Strategies to minimize collapse of buildings in Uganda
Oluka, John Paul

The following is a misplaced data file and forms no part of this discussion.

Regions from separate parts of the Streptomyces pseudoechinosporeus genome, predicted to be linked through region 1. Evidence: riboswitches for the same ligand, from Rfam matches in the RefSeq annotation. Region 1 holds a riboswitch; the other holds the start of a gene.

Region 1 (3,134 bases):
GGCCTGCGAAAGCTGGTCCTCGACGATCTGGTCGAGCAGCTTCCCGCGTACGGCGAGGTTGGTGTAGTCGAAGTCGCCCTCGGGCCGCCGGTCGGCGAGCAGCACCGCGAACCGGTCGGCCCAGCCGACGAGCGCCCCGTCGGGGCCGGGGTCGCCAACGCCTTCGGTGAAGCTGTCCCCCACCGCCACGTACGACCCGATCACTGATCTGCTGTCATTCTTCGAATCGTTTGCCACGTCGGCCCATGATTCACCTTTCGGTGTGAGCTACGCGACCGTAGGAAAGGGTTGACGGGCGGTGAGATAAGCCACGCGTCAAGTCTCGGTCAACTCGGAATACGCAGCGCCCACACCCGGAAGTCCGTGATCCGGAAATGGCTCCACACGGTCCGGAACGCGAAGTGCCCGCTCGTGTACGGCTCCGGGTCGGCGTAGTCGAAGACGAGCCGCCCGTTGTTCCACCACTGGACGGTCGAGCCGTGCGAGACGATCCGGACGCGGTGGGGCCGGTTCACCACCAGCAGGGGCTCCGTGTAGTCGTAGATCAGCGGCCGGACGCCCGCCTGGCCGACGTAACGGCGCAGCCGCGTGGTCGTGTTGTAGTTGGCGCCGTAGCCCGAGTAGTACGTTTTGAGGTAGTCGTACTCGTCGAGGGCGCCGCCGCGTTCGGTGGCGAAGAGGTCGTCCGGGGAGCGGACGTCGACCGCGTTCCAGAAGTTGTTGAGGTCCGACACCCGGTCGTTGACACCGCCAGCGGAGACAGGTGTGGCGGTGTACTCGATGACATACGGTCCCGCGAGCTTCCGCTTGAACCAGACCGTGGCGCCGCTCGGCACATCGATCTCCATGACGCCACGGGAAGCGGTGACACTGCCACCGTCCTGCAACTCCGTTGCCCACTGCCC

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This study intends to evaluate strategies to minimize collapse of buildings in Uganda with Kampala as a case study and is guided by the specific objectives reviewed in the literature that include assessment of the level of compliance with the established building regulations by the participants involved in construction, assessment of causes of collapse of buildings in Kampala, and documentation of stakeholder related consequences as a result of collapse of buildings. The research design used to answer the research questions of this study is quantitative because it involves the use of statistical analysis to obtain findings from the 51 respondents. Although Kampala Capital City Authority and other authorities has developed strategies to prevent collapse of buildings, a problem that still affects many areas of the city and whose causes are examined in this study. The results of the study show that buildings without approved drawings, the use of unqualified and unregistered engineers during construction, and bad workmanship, were the main causes of collapse of buildings. Failure to repay borrowed resources from financial institutions, followed by the developer's loss of resources, and injuries/loss of lives. These were the main effects caused by collapse of buildings. Planning was among the available techniques to prevent collapse of building, followed by efficient communication between all stakeholders engaged in the construction process, according to research findings. In conclusion, it was discovered that Kampala's high occurrence of building collapses was primarily caused by human activity. Increased outreach and sensitivity-raising, incorporation of the LC1 chairpersons on the board, and the public on the refusal to disclose suspected cases of ongoing construction seem to be going against the fundamental rules of building, among others.